Taiwan reopens to tourists after scrapping COVID rules

Self-ruled island allows visitors quarantine-free entry for first time in more than two and a half years.

Taiwan has reopened to tourists en masse after lifting some of the world’s longest-lasting pandemic border controls.

Visitors began arriving on the island on Thursday without the need for quarantine or PCR tests for the first time in more than two and a half years.

Taiwanese officials welcomed the first group of visitors arriving on a flight from Bangkok shortly after midnight at the island’s main international airport near Taipei.

Tourism Bureau Director-General Chang Shi-chung told reporters the island’s reopening was a chance to “bring back to life and rebuild cross-border tourism”.

Taiwan is the last major economy to lift COVID-19 quarantine apart from mainland China, which has stuck to an ultra-strict “zero COVID” policy despite the global trend towards living with the virus. Japan and Hong Kong recently dropped pandemic-related border restrictions as part of efforts to revive their battered travel industries.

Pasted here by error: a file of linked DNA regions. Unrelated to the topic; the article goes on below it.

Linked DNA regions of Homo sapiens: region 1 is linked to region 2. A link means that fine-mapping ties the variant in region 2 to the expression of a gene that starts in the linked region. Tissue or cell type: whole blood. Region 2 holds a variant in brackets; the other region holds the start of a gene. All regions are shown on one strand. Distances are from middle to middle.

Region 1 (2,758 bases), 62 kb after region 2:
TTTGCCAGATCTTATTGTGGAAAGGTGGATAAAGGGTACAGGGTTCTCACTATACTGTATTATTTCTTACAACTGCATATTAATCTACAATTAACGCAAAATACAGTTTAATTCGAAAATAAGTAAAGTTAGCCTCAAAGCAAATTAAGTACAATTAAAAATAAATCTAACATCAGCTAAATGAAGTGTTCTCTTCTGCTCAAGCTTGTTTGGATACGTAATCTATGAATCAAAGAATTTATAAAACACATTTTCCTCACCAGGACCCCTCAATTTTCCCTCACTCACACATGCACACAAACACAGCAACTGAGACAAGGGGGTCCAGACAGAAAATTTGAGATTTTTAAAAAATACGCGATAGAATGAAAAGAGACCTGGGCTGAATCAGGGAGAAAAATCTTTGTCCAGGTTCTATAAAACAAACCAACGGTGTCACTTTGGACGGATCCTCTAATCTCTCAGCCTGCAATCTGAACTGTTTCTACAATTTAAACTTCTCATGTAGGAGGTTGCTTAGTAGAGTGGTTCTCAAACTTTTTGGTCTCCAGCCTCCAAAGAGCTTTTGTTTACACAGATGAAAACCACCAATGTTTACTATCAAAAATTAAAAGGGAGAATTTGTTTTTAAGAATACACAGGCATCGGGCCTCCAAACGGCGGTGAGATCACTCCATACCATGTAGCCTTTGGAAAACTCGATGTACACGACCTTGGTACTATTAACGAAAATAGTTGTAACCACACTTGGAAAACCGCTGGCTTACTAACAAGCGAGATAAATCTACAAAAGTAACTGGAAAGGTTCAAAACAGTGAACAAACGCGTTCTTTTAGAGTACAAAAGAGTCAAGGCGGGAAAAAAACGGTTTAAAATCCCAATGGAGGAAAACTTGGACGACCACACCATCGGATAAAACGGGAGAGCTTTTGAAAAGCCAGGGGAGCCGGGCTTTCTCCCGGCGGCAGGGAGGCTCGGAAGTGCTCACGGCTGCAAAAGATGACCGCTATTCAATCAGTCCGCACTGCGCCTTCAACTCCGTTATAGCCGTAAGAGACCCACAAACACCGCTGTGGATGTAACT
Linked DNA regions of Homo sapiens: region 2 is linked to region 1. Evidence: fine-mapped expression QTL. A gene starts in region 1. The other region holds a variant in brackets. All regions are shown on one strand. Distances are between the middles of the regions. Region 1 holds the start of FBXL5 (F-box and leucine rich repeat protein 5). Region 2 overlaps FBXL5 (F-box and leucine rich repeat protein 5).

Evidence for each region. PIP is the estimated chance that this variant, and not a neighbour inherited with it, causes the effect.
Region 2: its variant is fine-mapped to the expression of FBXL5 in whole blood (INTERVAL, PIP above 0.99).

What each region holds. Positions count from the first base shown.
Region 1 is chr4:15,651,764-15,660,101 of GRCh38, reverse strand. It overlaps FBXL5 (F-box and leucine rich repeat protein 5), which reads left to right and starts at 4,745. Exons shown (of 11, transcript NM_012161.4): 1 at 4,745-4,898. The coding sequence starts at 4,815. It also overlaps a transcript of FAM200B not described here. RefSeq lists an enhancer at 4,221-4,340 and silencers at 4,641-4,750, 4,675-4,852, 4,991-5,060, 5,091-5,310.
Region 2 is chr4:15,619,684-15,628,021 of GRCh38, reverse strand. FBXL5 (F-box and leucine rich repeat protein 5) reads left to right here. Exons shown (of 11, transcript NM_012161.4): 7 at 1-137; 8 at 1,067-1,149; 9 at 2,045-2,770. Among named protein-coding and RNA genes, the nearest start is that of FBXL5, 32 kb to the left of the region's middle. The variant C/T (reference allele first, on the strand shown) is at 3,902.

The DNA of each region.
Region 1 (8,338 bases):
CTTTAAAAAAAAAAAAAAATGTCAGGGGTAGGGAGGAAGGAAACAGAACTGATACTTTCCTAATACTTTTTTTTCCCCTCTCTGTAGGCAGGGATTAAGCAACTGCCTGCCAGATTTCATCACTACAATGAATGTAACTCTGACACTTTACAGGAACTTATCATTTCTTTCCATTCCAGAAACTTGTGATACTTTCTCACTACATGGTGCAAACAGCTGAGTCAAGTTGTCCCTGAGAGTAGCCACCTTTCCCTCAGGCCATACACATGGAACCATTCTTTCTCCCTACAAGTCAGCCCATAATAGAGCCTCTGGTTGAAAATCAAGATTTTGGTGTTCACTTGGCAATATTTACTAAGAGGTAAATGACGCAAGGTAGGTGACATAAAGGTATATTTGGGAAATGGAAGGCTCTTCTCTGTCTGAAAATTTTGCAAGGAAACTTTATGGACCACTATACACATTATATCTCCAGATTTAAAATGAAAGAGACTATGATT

Visitors to the self-governing island had been required to spend three days in isolation after authorities earlier this year cut the quarantine period from 10 and then seven days.

Under the new border arrangements, visitors are still required to monitor their health for seven days and take rapid antigen tests.

The island recorded relatively few COVID cases until the highly infectious Omicron variant and its sub-variants began spreading locally in January.

Despite reporting more than 6.5 million infections since then, more than 99.5 percent of cases have been mild or asymptomatic, according to Taiwan’s health authorities.

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